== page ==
Research in African Pygmies also shows how traditional ways of life aid cardiovascular health
FRIDAY, May 25 (HealthDay News) -- Investigating indigenous Amazonian or African peoples who still follow a hunter-gatherer or forager-horticulturist lifestyle is giving new insights into how diet and lifestyle affect the heart as humans age.
Two new studies found that these types of hunter-gatherer or foraging peoples have lower increases in blood pressure related to their age and are less likely to have hardening of the arteries than people with more modern lifestyles.
Lifestyle factors such as high levels of physical activity and large amounts of fruits and vegetables -- and low calories -- in their diets may help protect these groups against those health problems, the researchers said.
The studies appeared online May 21 in the journal Hypertension.
One study looked at nearly 2,300 adults in 82 Tsimane villages in Bolivia's Amazon basin. Tsimane people live in the lowlands and are forager-horticulturists who live on plantains, rice, corn, manioc, fish and hunted game.
The researchers found that about 3 percent of Tsimane adults have high blood pressure, compared with 33.5 percent of U.S. adults. Worldwide, 52 other societies have blood pressures two to eight times higher than the Tsimane. Blood pressures among Americans are two to four times higher.
"The Tsimane living conditions are similar to those of our ancestors, with greater exposure to pathogens, active lifestyle, high fertility and traditional diet. Studying chronic diseases in these populations can be very insightful," study author Michael Gurven, an anthropology professor and chairman of the Integrative Anthropological Sciences Unit at the University of California-Santa Barbara, said in a journal news release.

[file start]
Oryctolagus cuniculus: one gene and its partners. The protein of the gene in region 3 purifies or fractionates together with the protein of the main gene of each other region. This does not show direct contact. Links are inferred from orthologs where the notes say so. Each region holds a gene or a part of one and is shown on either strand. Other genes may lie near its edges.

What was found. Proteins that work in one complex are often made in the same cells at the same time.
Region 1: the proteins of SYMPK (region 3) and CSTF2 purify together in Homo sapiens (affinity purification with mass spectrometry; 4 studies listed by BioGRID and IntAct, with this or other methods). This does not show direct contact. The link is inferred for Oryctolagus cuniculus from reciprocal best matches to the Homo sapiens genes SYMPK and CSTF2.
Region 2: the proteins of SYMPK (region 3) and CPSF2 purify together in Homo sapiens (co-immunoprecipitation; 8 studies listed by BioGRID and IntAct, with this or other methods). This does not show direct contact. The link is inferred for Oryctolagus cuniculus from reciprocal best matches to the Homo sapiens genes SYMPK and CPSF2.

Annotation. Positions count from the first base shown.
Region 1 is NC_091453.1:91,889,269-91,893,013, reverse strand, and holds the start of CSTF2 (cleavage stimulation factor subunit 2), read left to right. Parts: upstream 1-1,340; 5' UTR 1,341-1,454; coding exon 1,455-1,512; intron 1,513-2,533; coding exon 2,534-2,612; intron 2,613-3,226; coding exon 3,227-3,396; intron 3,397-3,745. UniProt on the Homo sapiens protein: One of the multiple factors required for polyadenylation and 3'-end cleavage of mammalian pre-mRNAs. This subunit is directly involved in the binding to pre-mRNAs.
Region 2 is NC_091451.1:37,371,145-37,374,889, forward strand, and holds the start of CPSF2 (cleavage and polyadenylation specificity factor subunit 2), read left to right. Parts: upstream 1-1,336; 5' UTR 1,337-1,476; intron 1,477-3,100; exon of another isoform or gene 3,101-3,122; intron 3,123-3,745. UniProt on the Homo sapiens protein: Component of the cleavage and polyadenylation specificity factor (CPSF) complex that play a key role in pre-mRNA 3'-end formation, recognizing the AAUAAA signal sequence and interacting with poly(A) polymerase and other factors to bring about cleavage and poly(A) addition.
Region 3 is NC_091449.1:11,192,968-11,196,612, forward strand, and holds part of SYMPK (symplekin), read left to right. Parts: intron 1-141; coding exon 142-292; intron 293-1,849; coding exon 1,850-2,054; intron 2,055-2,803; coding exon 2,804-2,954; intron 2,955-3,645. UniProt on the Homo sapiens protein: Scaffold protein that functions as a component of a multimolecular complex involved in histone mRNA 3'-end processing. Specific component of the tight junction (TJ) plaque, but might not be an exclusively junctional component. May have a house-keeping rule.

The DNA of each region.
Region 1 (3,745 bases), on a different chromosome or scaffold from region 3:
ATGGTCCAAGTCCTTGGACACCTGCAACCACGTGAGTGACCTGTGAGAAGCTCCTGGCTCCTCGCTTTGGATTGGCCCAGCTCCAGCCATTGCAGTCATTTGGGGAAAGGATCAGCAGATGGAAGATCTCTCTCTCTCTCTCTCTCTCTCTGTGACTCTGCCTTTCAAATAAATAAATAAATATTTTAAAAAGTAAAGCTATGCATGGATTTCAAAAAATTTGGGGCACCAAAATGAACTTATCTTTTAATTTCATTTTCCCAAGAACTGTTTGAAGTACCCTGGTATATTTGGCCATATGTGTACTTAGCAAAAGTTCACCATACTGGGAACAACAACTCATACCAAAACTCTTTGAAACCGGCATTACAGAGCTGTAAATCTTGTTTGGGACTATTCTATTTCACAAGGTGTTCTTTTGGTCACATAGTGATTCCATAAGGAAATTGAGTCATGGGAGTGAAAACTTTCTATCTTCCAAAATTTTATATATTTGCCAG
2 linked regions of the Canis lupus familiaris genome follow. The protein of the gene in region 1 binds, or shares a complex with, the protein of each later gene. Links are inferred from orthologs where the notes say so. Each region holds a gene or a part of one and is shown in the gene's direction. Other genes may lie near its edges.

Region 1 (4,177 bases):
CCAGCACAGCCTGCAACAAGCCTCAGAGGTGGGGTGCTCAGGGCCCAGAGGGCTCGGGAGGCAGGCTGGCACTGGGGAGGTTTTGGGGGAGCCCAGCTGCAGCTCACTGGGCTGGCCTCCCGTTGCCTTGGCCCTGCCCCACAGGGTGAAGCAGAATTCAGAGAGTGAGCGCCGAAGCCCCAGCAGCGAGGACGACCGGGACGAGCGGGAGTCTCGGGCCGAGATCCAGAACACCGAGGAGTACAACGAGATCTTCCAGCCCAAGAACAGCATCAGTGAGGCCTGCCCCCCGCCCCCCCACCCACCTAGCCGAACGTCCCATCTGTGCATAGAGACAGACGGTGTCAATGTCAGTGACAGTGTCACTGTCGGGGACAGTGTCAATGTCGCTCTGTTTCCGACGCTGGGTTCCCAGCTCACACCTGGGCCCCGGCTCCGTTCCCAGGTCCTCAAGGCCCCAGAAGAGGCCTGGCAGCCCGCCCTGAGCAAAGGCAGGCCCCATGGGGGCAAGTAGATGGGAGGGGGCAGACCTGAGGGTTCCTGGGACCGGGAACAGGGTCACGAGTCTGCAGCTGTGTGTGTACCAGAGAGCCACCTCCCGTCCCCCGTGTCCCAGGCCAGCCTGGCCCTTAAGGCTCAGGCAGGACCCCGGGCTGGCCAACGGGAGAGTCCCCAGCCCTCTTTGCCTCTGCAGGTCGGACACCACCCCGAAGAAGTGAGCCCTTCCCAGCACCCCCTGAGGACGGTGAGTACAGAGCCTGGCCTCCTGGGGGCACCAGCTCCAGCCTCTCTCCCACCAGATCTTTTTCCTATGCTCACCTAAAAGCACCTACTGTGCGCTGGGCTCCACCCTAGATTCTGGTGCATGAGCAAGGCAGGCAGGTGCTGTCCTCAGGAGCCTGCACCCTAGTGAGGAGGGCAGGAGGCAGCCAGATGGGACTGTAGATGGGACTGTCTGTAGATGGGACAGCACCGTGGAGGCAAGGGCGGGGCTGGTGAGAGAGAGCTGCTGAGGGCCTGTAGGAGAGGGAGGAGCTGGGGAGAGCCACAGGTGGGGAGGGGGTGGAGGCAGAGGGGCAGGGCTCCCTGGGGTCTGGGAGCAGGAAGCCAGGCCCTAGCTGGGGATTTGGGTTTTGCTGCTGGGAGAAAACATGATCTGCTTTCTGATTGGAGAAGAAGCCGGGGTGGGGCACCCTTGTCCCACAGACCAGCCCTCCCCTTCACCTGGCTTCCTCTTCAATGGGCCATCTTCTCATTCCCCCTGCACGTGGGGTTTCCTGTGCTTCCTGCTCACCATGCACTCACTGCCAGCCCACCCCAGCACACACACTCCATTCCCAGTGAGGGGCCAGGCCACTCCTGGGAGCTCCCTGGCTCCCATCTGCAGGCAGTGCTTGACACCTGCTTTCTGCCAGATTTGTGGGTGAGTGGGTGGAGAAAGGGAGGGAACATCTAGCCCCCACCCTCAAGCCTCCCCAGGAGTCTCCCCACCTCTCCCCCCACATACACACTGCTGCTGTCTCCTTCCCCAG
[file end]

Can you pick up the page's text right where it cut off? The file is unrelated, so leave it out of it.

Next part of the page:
In the second study, researchers found that the risk of hardening of the arteries (atherosclerosis) was about 20 percent lower in traditional hunter-gatherer Pygmies in the equatorial forests of Cameroon compared to nearby semi-urbanized Pygmies and farmers known as the Bantou.
"Our study shows that the effect of aging on atherosclerosis is blunted by a traditional lifestyle," lead author Dr. Daniel Lemogoum, a cardiologist at the Hypertension Clinic at Erasme Hospital Free University of Brussels, in Belgium, said in the release.
"By focusing our attention on people with very different lifestyles from our own, we might better be able to understand that maintaining heart health is possible even as we age," Lemogoum added.
The U.S. National Heart, Lung, and Blood Institute has more about atherosclerosis (http://www.nhlbi.nih.gov/health/health-topics/topics/atherosclerosis/ ).
SOURCE: Hypertension, news release, May 21, 2012